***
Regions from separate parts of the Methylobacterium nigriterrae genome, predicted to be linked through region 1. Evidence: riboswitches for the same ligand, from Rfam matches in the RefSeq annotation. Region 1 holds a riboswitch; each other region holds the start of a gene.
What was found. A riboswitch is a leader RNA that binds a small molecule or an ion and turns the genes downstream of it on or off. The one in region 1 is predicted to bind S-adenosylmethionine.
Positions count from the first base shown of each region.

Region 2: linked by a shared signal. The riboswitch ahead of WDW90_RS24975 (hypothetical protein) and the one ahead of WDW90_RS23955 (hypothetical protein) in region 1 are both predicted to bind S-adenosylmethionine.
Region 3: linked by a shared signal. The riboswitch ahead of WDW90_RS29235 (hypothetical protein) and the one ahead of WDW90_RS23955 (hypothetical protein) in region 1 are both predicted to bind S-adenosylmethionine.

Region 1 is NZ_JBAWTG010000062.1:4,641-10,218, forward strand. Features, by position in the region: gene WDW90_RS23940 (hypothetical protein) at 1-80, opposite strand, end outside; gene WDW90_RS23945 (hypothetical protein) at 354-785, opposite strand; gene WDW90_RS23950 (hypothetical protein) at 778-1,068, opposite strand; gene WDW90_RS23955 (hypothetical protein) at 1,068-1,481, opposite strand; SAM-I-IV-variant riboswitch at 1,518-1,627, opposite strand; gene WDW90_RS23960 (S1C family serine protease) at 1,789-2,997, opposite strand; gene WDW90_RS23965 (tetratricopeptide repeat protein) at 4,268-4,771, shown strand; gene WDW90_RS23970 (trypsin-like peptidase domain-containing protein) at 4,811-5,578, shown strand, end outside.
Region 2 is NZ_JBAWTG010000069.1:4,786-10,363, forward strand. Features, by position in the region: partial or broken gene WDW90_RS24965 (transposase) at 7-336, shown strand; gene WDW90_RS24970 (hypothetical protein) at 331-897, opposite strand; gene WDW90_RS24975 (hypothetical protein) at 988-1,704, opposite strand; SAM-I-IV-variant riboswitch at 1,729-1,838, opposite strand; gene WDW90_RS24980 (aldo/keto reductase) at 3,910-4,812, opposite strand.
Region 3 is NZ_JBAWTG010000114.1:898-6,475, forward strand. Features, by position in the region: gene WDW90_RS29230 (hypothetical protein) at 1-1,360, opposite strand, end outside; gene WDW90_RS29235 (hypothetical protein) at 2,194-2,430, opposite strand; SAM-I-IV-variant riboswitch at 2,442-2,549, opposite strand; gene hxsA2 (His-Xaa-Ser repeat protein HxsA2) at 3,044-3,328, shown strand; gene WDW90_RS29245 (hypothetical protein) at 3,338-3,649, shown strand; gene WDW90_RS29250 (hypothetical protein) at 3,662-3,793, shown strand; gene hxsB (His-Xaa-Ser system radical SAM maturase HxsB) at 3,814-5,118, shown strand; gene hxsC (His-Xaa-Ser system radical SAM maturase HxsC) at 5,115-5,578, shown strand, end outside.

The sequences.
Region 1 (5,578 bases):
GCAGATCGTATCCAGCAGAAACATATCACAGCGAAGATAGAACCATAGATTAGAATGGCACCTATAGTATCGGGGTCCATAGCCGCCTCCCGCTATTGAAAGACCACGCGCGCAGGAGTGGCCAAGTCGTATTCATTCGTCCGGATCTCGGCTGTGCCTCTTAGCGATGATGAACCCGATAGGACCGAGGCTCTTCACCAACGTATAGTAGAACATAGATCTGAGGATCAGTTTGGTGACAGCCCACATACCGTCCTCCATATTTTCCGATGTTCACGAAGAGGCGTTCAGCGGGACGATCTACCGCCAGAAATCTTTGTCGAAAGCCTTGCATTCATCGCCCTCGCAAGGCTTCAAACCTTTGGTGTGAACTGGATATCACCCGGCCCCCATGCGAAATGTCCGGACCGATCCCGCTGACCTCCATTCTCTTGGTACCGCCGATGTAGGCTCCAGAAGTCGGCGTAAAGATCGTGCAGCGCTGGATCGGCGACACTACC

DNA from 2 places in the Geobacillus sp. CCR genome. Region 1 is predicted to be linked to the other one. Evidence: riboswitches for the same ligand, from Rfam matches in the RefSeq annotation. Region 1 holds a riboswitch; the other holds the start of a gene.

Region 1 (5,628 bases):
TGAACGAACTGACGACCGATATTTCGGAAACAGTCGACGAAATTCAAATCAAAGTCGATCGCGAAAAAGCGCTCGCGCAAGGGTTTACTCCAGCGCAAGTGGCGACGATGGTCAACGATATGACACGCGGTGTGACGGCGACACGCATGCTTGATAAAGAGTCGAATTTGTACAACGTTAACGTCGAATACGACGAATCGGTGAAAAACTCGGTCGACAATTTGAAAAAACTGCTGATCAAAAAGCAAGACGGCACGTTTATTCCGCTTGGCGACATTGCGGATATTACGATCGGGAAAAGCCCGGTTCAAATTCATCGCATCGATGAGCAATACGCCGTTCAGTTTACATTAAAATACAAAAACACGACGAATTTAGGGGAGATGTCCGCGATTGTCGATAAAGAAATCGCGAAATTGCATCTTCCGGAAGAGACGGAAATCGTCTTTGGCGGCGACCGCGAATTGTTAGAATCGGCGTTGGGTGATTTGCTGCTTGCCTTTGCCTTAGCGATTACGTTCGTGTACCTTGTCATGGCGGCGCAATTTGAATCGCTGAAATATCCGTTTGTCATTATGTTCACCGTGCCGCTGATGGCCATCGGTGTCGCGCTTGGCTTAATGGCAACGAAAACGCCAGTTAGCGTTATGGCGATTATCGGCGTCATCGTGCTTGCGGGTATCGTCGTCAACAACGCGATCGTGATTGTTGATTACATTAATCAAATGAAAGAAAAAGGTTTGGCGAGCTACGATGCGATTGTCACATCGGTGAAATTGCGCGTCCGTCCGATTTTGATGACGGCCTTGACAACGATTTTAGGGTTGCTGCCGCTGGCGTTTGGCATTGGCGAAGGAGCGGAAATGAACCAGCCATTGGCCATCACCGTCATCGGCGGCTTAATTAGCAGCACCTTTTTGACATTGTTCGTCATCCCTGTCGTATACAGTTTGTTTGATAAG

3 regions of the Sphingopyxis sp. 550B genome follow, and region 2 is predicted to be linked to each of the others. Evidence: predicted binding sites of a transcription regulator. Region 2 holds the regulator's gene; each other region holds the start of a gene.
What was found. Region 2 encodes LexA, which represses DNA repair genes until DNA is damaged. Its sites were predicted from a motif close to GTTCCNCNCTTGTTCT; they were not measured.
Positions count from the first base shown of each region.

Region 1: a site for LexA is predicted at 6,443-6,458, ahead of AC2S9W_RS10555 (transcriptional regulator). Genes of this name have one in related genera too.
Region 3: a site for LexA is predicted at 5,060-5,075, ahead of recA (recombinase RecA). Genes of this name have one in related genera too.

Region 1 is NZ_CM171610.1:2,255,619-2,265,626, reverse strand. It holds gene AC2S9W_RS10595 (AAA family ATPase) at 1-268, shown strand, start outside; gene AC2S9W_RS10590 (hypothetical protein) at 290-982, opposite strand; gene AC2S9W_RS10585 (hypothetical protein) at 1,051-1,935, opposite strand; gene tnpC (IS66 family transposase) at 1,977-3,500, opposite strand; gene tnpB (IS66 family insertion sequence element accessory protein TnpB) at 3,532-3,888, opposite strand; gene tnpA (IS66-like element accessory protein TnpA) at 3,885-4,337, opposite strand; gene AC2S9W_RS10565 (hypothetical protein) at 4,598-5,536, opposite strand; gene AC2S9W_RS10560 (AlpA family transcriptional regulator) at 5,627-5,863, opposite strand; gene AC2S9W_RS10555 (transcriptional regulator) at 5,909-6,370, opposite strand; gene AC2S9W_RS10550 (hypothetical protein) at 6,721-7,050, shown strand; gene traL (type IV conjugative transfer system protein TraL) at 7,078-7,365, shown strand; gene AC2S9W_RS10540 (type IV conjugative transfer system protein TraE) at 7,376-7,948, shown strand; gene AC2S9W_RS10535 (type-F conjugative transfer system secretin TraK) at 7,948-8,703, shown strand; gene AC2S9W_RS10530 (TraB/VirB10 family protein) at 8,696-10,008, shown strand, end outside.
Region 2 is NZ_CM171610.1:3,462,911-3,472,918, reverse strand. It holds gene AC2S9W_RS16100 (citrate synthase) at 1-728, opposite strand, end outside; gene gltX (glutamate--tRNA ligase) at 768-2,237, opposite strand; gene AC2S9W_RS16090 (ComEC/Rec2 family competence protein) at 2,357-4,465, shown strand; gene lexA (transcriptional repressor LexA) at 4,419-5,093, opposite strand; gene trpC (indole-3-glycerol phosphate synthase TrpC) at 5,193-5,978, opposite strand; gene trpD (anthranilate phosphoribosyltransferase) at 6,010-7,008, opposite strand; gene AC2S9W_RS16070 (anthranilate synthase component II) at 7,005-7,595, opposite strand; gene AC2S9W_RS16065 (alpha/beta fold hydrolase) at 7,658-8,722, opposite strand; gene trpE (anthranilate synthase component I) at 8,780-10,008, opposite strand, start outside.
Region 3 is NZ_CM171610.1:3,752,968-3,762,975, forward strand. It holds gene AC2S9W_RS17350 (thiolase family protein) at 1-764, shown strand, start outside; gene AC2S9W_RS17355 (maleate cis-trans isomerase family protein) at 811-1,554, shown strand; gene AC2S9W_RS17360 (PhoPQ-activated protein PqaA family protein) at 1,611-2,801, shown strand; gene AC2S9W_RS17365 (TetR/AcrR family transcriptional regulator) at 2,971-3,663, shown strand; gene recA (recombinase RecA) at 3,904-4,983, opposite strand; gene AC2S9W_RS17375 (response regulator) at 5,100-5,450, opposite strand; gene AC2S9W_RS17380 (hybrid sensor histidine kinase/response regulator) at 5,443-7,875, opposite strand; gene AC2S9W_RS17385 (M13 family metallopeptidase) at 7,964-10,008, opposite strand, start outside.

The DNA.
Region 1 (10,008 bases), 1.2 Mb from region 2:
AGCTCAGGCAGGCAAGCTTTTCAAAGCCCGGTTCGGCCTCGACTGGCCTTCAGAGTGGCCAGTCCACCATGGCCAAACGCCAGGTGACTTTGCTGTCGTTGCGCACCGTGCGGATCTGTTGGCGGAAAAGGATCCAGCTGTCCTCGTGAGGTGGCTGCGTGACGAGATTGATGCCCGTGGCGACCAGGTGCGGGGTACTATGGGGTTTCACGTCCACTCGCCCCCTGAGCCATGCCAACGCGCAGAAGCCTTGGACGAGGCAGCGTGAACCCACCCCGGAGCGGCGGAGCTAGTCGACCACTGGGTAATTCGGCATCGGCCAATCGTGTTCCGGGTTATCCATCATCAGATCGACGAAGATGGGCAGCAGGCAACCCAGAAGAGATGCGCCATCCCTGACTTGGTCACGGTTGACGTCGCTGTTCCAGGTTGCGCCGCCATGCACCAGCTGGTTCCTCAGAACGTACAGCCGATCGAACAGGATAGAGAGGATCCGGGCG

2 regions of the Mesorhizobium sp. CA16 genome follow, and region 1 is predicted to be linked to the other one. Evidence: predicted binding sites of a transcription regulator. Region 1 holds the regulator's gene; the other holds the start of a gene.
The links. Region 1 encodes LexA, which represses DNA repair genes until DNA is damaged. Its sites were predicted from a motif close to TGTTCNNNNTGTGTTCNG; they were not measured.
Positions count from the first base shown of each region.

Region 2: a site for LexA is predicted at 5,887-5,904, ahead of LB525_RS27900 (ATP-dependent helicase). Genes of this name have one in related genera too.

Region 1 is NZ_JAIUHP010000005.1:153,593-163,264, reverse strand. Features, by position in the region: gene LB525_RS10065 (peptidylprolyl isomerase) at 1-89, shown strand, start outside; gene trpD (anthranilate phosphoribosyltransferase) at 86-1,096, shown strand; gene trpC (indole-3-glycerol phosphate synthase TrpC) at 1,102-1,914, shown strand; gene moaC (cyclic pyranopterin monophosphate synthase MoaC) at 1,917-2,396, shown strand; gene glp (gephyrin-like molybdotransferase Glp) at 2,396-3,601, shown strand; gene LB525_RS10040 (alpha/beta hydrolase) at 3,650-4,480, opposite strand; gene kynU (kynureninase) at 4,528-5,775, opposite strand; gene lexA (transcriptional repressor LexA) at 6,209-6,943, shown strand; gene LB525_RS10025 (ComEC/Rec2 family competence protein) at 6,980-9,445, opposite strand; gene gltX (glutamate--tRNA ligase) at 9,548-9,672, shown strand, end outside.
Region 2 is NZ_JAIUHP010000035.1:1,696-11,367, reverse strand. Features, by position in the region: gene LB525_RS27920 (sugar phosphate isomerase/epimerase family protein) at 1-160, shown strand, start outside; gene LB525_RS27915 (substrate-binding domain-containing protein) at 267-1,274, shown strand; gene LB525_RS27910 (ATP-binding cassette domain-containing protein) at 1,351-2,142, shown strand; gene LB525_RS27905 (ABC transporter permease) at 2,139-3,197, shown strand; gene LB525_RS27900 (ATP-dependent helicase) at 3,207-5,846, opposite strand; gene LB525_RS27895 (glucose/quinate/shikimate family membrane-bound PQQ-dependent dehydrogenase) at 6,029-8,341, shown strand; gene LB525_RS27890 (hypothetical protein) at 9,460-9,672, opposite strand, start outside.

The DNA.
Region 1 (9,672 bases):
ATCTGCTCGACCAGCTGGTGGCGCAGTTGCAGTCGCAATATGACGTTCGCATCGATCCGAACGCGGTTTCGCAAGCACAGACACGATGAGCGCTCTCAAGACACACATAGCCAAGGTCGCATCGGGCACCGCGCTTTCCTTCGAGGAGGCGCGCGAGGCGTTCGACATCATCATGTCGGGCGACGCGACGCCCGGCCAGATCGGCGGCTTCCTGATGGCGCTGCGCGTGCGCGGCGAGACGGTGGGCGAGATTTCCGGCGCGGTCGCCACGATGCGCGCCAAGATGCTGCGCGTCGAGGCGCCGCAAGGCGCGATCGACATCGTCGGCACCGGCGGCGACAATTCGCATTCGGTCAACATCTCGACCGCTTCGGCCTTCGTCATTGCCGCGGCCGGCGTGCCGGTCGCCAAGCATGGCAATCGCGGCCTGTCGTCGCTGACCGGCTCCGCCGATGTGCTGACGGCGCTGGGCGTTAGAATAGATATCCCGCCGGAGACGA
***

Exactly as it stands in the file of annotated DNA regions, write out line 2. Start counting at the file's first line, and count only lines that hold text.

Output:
What was found. A riboswitch is a leader RNA that binds a small molecule or an ion and turns the genes downstream of it on or off. The one in region 1 is predicted to bind S-adenosylmethionine.